It is worth highlighting that the drawback highlighted by the committee has to do with how referendums are used, which is different from saying that they are problematic in themselves. Crucially, the committee further observes that: "Notwithstanding our view that there are significant drawbacks to the use of referendums, we acknowledge arguments that, if referendums are to be used, they are most appropriately used in relation to fundamental constitutional issues."

 

It is difficult to imagine a more fundamental issue than Brexit.

 

The issue of a second vote on withdrawal from the EU is a question now worth considering.

 

Certainly, it is not something that should simply be dismissed as it has been by the Prime Minister. The real issue is whether it is possible to properly manage a referendum so that people get accurate and verifiable information this time around. Interestingly, It was reported by BBC news that Jeremy Corbyn did not support a second referendum but that it is an option for the future. That this is all the leader of the main opposition party can offer people is quite lamentable.

 

Currently, the DUP in Northern Ireland are steadfastly opposed to the draft withdrawal agreement, despite it being clear that most business leaders in Northern Ireland and the rest of the UK now support it.

 

Other so-called Brexiteers primarily in England - and some even in Government - dislike the draft agreement almost as much as the DUP, and are even threatening to force a no-confidence vote in the Prime Minister. It is unlikely that their arguments will be abandoned, even if the agreement is put to parliament.

 

In his piece for BBC news, Ben Wright argues that there is - and has been - unrest in both the Tories and in Labour over Europe. There is no reason to suppose that this unrest will cease, even after a vote in Parliament, to say nothing of the real risk of defeat that the Prime Minister faces.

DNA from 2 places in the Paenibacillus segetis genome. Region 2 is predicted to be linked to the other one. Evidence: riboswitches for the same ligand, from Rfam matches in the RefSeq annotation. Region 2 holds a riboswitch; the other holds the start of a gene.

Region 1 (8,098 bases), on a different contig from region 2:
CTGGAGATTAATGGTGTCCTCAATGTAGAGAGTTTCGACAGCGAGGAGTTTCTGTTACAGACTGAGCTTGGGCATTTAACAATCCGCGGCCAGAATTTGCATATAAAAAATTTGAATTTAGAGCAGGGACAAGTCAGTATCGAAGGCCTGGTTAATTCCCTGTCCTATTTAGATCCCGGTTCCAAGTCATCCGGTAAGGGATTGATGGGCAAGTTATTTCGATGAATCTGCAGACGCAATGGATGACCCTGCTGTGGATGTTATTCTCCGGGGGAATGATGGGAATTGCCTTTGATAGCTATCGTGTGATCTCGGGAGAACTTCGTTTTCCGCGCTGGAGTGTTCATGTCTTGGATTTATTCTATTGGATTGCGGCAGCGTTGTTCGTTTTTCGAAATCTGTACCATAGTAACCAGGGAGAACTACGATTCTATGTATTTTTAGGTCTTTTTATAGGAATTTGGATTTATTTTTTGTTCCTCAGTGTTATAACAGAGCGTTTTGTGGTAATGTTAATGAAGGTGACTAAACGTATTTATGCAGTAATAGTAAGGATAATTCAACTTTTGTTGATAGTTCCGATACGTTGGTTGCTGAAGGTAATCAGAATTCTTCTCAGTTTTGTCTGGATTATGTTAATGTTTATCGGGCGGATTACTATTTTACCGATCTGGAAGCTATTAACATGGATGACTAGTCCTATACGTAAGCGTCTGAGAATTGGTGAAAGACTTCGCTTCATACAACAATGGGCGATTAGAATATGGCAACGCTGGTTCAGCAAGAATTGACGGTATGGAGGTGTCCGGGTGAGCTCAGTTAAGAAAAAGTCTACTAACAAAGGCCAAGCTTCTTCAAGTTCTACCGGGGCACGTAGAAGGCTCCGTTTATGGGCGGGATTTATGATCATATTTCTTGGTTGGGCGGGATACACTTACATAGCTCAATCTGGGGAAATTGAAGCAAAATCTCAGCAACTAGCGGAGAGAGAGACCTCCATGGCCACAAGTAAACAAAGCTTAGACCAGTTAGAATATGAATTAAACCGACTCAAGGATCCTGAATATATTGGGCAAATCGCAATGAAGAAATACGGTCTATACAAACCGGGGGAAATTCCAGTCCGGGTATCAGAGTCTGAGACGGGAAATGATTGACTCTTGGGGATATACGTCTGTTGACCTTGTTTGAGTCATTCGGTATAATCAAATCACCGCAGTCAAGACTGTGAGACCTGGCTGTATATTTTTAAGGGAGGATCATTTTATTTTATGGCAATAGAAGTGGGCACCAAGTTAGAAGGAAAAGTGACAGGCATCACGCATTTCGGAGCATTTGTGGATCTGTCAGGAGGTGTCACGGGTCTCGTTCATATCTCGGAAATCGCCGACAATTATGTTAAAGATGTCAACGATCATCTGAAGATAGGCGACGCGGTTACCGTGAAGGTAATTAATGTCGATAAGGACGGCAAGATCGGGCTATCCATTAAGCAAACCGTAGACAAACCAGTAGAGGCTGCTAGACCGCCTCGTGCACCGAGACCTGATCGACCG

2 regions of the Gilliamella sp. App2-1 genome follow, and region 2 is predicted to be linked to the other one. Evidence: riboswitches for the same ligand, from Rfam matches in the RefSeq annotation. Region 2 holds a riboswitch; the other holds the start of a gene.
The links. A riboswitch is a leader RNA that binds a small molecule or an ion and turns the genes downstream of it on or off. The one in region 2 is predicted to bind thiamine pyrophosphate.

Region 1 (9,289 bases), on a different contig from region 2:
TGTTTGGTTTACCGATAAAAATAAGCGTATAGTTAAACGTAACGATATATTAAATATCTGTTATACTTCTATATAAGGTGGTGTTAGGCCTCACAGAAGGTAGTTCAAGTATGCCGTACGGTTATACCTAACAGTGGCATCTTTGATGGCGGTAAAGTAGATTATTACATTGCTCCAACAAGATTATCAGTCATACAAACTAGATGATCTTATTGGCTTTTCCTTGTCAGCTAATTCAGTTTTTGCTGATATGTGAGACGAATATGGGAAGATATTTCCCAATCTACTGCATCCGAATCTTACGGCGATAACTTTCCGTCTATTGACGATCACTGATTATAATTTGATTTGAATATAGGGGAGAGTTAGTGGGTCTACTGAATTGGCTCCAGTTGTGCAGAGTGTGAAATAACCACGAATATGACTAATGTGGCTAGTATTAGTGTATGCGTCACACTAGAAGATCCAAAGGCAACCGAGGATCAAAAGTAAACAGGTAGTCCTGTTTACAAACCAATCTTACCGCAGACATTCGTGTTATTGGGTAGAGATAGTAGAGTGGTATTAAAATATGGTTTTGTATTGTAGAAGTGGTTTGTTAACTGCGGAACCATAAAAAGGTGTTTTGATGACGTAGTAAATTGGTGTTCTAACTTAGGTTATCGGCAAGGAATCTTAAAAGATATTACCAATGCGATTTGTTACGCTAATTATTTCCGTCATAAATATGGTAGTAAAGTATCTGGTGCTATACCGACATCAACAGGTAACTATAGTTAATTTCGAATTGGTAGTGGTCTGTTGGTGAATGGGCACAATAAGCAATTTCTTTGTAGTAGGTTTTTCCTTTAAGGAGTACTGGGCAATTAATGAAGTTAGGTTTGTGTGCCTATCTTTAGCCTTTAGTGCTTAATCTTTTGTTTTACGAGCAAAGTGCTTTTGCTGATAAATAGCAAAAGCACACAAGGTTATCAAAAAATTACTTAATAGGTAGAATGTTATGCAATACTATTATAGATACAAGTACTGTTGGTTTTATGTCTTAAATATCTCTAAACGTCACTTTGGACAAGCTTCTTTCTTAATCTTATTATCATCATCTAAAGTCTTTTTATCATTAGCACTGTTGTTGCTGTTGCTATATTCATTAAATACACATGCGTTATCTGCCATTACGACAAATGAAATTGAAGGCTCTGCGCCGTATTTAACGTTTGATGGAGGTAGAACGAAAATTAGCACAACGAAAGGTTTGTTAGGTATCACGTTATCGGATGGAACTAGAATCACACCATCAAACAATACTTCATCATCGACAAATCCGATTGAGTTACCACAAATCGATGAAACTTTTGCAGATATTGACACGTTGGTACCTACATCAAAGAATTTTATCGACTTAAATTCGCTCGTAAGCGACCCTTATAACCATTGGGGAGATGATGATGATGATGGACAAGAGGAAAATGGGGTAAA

There is broad agreement that a defeat would lead to a chaotic exit, no doubt blamed on European intransigence, thus further straining relationships between Britain and Europe and within the UK itself.

 

Mrs May is to be applauded for resolutely sticking to assurances given regarding the complete avoidance of a hard border on the island of Ireland. In this regard, she is arguably the best defender in the UK government for the Good Friday Agreement and the peace process in Northern Ireland - at least for now.

 

Wright suggests that Mrs May might draw on the tactic used by Prime Minister Ted Heath when Parliament voted to join the then EEC. He allowed a free vote, thus facilitating the opportunity for Labour Party MP’s to support the government. He won by a considerable majority. This strategy may or may not work for the Prime Minister now.  

 

But, what if, in an act of ultimate democracy, the Prime Minister were to find a way to put the question to the people. After all she herself said only days ago, there were three possible outcomes: leaving the EU with the withdrawal agreement,  a no-deal crash out and no Brexit at all.

 

There is no excuse for taking the view that the people do not have a role in deciding something that will so profoundly impact them.

 

For more than two years, politicians have worked on Brexit. It’s time for them to stop talking and actually allow those they represent have their say. The draft agreement, as we have seen above, can be explained factually and neutrally to people and it should be. Voters should be asked what they now think about a Brexit that is, at long last, written on paper.

 

Ultimately, the three possible outcomes identified by the Prime Minister look like the basis for a People’s Vote to me.